They were likely to meet Foreign Minister Walid Muallem later, a source close to the UN delegation told AFP on condition of anonymity.
Their visit came as opposition sources said Saudi Arabia had stepped up its weapons deliveries to rebels in readiness for a major offensive in Aleppo province, including on government-held areas of the northern metropolis.
It also came as opposition leader Ahmad Jarba met French President Francois Hollande in Paris as part of efforts to secure Western as well as Gulf Arab weapons.
The United Nations accepted an invitation from the Syrian government for the visit by the two envoys on July 11, with the limited brief of "completing the consultations on the modalities" of an inspection mission.
The United States has accused forces loyal to President Bashar al-Assad of making limited use of its chemical weapons stockpiles during the conflict, a finding backed by other Western governments.
Long-standing Assad ally Russia has accused the rebels of using chemical weapons.
Damascus has insisted any investigation should focus on the use of chemical weapons in the northern town of Khan al-Assal in March, which it and Russia blamed on the rebels.
The town was captured by the rebels on Monday, in what diplomats at the United Nations said was a blow to the mission's hopes of gaining access.
"If the government does not control Khan al-Assal then there is little chance they will let UN experts in," said one UN Security Council diplomat.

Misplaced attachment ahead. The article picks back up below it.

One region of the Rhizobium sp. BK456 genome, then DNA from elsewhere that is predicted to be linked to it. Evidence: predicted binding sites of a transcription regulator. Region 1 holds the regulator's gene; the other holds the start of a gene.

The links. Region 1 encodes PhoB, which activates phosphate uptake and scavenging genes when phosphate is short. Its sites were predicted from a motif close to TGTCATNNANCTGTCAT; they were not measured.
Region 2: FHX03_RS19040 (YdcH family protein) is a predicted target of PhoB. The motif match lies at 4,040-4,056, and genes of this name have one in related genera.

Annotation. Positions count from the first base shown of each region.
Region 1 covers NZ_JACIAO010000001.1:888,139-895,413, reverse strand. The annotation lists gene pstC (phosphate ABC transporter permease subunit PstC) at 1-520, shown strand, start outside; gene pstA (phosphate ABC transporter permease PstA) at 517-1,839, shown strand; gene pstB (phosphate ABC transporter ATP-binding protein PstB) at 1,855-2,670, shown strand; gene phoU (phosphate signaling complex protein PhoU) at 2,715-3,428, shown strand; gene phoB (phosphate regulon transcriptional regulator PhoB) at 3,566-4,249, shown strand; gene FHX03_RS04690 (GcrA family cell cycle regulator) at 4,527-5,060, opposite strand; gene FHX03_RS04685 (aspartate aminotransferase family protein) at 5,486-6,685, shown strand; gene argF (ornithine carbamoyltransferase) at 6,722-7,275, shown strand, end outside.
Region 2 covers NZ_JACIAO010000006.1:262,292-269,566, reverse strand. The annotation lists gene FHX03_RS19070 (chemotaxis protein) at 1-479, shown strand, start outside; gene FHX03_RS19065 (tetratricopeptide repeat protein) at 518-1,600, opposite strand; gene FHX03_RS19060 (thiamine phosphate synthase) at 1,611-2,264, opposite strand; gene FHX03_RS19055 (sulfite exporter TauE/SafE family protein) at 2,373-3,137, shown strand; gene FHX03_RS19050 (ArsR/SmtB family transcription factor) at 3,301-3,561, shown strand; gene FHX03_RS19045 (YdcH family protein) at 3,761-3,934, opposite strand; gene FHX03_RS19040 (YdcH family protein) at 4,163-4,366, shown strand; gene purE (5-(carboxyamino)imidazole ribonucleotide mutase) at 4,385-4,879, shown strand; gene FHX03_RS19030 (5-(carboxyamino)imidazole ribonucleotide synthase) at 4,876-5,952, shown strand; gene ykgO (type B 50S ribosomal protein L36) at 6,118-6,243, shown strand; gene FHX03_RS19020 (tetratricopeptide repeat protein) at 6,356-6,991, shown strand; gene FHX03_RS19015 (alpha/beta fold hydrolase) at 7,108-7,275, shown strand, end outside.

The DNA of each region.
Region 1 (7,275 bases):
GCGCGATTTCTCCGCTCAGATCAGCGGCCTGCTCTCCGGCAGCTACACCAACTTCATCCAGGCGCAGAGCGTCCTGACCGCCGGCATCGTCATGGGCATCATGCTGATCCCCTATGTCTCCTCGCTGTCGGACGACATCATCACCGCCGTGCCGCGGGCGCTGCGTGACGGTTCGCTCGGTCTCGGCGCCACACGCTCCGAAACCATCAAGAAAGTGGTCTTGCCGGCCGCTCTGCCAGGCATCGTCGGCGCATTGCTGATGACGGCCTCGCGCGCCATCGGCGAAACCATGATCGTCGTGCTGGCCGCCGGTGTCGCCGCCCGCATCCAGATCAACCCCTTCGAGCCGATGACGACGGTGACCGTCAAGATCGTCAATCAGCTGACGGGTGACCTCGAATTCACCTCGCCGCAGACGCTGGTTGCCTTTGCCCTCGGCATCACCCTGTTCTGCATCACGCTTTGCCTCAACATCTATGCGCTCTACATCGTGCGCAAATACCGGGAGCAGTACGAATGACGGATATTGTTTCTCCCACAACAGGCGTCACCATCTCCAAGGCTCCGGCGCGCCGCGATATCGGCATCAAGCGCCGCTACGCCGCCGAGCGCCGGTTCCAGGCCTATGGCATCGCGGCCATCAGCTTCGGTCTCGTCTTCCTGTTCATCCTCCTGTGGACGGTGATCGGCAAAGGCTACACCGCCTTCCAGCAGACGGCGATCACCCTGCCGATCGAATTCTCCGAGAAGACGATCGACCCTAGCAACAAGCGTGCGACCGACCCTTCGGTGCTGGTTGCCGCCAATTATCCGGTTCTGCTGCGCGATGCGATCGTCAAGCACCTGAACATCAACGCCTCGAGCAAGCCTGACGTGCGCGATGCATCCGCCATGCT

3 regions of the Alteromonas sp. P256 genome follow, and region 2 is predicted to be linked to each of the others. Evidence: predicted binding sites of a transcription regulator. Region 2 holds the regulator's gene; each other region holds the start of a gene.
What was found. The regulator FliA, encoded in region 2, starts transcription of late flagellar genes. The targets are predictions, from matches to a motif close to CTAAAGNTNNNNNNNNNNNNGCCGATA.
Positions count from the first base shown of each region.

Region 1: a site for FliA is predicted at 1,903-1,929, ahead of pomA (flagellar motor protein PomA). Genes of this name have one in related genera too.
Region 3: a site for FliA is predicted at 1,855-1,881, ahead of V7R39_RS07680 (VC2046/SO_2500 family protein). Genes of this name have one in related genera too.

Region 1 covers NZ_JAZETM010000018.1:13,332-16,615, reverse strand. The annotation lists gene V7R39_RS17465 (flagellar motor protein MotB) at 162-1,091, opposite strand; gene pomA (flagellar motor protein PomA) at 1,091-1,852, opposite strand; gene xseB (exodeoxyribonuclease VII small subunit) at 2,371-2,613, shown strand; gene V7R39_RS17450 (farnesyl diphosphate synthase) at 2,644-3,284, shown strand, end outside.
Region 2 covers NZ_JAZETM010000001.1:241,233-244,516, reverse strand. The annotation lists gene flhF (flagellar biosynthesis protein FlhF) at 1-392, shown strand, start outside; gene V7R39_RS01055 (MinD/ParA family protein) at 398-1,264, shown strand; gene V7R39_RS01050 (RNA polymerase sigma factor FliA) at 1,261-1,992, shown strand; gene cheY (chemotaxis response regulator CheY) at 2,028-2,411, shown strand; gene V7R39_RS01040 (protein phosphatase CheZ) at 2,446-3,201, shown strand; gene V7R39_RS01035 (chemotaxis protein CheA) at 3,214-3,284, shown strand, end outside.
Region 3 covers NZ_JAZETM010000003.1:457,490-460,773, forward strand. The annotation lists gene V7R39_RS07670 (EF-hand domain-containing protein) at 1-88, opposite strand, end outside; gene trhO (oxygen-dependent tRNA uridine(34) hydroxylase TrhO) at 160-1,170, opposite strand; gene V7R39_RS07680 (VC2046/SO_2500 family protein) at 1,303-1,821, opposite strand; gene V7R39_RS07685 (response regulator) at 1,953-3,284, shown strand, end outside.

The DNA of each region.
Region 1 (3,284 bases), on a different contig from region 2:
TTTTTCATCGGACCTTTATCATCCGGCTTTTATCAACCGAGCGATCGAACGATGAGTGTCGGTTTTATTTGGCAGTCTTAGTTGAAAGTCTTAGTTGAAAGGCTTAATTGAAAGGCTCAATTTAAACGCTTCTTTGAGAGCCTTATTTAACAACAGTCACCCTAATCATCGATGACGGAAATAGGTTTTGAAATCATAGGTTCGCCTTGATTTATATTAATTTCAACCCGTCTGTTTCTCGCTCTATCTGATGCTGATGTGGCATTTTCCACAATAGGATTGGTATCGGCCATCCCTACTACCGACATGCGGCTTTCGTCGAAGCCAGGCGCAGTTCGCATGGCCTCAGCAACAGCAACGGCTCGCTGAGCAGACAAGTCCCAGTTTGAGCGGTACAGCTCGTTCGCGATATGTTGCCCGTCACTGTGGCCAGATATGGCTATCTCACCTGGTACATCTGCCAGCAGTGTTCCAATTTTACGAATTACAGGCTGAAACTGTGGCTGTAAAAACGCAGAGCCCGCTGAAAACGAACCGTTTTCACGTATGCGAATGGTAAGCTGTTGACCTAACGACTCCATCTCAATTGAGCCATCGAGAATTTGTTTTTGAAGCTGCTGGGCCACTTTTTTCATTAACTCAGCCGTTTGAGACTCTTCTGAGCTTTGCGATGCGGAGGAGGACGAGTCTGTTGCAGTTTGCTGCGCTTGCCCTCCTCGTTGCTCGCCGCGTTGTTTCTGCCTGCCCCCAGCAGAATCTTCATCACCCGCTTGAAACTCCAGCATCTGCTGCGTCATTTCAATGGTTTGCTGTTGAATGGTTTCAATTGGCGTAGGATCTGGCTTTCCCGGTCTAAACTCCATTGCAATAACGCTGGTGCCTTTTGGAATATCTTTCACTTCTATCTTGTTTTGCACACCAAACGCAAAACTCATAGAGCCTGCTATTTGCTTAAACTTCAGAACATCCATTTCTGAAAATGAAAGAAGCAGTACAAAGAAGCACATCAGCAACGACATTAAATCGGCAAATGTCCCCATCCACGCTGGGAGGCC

The United Nations has received 13 allegations of the use of chemical weapons in Syria.
UN chief Ban Ki-moon is "gravely concerned" by the allegations, UN envoy on the Middle East peace process Robert Serry told the Security Council on Tuesday.
The United States has previously said the use of chemical weapons in the Syrian conflict would constitute a "red line" that would warrant greater involvement.
In Aleppo province, where the front lines have moved little in recent months, an opposition source said key backer Saudi Arabia was providing weapons for a major offensive.
"Saudi Arabia has decided that Aleppo city and province must fall. Weapons and ammunition, including anti-tank weapons, are arriving every day," the source said.
The capture of Khan al-Assal marked the first step in the offensive, the source added.
New opposition chief Jarba and rebel Free Syrian Army leader General Selim Idriss met Hollande to push him to agree to supply arms as well as non-lethal supplies to the rebels.
Hollande after the talks reiterated French "political and humanitarian" support for the Syrian National Coalition, but without referring to military backing.
Speaking to reporters, he also expressed support for humanitarian aid corridors.
The International Committee of the Red Cross warned on Wednesday that thousands of Syrian civilians besieged by government and rebel forces alike were in desperate need of aid.
After France, Jarba will head to New York for meetings at the United Nations.
In mainly Kurdish Hasakeh province, in northeastern Syria, violence raged for an eighth consecutive day between Kurdish fighters and jihadists, leaving 19 people dead, the Syrian Observatory for Human Rights said.
In Daraa province, near the Jordan border, 31 people were killed in fighting around the town of Nawa on Tuesday, the Observatory said.
"The rebels control large parts of Nawa, after having seized 10 to 15 positions," its director, Rami Abdel Rahman, said.
Nationwide, at least 203 people were killed on Tuesday, among them 71 civilians, the Observatory said.